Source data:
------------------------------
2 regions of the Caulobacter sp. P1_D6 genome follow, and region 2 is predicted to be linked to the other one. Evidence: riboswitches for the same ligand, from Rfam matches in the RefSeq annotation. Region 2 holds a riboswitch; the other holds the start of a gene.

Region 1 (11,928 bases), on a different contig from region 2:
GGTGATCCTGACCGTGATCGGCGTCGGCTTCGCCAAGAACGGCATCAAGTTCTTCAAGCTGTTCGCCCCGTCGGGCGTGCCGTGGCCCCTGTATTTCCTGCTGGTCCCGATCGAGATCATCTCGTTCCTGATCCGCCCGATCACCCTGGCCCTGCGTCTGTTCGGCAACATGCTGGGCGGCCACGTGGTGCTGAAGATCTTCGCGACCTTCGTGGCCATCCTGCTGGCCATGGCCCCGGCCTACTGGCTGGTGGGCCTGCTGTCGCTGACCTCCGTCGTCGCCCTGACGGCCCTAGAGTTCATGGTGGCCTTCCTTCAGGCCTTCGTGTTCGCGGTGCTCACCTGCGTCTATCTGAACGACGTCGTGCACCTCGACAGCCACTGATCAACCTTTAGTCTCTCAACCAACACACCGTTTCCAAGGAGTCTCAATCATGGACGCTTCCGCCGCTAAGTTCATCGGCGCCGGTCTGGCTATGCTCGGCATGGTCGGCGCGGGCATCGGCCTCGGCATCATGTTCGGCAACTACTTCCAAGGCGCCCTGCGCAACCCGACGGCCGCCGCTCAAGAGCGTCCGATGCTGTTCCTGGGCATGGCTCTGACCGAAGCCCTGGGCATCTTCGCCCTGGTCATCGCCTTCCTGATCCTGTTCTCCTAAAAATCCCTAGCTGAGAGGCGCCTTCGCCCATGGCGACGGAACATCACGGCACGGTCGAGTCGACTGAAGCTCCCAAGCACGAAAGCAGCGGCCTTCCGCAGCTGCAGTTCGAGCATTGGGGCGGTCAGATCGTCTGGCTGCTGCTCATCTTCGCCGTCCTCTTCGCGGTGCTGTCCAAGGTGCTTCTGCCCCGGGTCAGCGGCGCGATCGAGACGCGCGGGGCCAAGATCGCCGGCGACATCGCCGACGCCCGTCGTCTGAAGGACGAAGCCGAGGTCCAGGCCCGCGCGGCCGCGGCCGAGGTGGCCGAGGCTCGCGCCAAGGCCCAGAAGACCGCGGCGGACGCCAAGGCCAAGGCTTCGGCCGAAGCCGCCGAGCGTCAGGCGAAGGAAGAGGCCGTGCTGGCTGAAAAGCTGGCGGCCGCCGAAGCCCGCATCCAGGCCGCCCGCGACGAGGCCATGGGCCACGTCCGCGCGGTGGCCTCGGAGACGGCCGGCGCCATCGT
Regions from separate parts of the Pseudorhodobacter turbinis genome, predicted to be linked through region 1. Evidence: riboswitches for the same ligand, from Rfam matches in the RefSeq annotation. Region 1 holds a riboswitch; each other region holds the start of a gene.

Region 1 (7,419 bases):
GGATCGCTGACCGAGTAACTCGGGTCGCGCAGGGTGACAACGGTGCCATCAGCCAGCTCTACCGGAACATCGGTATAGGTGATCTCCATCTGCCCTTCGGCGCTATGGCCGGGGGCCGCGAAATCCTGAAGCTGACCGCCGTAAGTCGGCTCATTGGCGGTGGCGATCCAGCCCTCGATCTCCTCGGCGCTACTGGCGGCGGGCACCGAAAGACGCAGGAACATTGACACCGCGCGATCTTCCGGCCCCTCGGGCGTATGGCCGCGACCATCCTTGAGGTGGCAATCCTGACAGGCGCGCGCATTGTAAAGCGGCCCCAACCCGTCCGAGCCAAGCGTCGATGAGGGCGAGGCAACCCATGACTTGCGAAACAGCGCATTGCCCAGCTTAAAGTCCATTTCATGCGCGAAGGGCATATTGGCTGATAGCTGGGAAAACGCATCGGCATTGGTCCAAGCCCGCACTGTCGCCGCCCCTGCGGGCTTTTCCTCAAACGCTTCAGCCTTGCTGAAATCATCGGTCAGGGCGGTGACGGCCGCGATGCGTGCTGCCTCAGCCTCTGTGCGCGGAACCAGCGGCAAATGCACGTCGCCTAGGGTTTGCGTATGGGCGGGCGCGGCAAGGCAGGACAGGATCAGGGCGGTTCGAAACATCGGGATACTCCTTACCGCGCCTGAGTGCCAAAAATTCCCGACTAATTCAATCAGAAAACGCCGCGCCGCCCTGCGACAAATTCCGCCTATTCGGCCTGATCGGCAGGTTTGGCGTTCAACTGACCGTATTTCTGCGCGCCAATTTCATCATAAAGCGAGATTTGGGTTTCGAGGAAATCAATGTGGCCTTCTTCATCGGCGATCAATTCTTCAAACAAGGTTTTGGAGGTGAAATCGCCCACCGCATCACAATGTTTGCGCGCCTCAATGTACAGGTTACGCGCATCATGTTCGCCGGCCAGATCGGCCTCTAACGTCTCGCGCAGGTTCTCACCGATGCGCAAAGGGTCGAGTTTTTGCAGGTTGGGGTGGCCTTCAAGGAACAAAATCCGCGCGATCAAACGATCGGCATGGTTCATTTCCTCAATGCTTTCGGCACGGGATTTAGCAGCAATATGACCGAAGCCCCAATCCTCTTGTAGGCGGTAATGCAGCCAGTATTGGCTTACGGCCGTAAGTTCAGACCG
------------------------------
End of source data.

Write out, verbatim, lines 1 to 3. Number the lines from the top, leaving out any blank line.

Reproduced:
2 regions of the Caulobacter sp. P1_D6 genome follow, and region 2 is predicted to be linked to the other one. Evidence: riboswitches for the same ligand, from Rfam matches in the RefSeq annotation. Region 2 holds a riboswitch; the other holds the start of a gene.

Region 1 (11,928 bases), on a different contig from region 2:
GGTGATCCTGACCGTGATCGGCGTCGGCTTCGCCAAGAACGGCATCAAGTTCTTCAAGCTGTTCGCCCCGTCGGGCGTGCCGTGGCCCCTGTATTTCCTGCTGGTCCCGATCGAGATCATCTCGTTCCTGATCCGCCCGATCACCCTGGCCCTGCGTCTGTTCGGCAACATGCTGGGCGGCCACGTGGTGCTGAAGATCTTCGCGACCTTCGTGGCCATCCTGCTGGCCATGGCCCCGGCCTACTGGCTGGTGGGCCTGCTGTCGCTGACCTCCGTCGTCGCCCTGACGGCCCTAGAGTTCATGGTGGCCTTCCTTCAGGCCTTCGTGTTCGCGGTGCTCACCTGCGTCTATCTGAACGACGTCGTGCACCTCGACAGCCACTGATCAACCTTTAGTCTCTCAACCAACACACCGTTTCCAAGGAGTCTCAATCATGGACGCTTCCGCCGCTAAGTTCATCGGCGCCGGTCTGGCTATGCTCGGCATGGTCGGCGCGGGCATCGGCCTCGGCATCATGTTCGGCAACTACTTCCAAGGCGCCCTGCGCAACCCGACGGCCGCCGCTCAAGAGCGTCCGATGCTGTTCCTGGGCATGGCTCTGACCGAAGCCCTGGGCATCTTCGCCCTGGTCATCGCCTTCCTGATCCTGTTCTCCTAAAAATCCCTAGCTGAGAGGCGCCTTCGCCCATGGCGACGGAACATCACGGCACGGTCGAGTCGACTGAAGCTCCCAAGCACGAAAGCAGCGGCCTTCCGCAGCTGCAGTTCGAGCATTGGGGCGGTCAGATCGTCTGGCTGCTGCTCATCTTCGCCGTCCTCTTCGCGGTGCTGTCCAAGGTGCTTCTGCCCCGGGTCAGCGGCGCGATCGAGACGCGCGGGGCCAAGATCGCCGGCGACATCGCCGACGCCCGTCGTCTGAAGGACGAAGCCGAGGTCCAGGCCCGCGCGGCCGCGGCCGAGGTGGCCGAGGCTCGCGCCAAGGCCCAGAAGACCGCGGCGGACGCCAAGGCCAAGGCTTCGGCCGAAGCCGCCGAGCGTCAGGCGAAGGAAGAGGCCGTGCTGGCTGAAAAGCTGGCGGCCGCCGAAGCCCGCATCCAGGCCGCCCGCGACGAGGCCATGGGCCACGTCCGCGCGGTGGCCTCGGAGACGGCCGGCGCCATCGT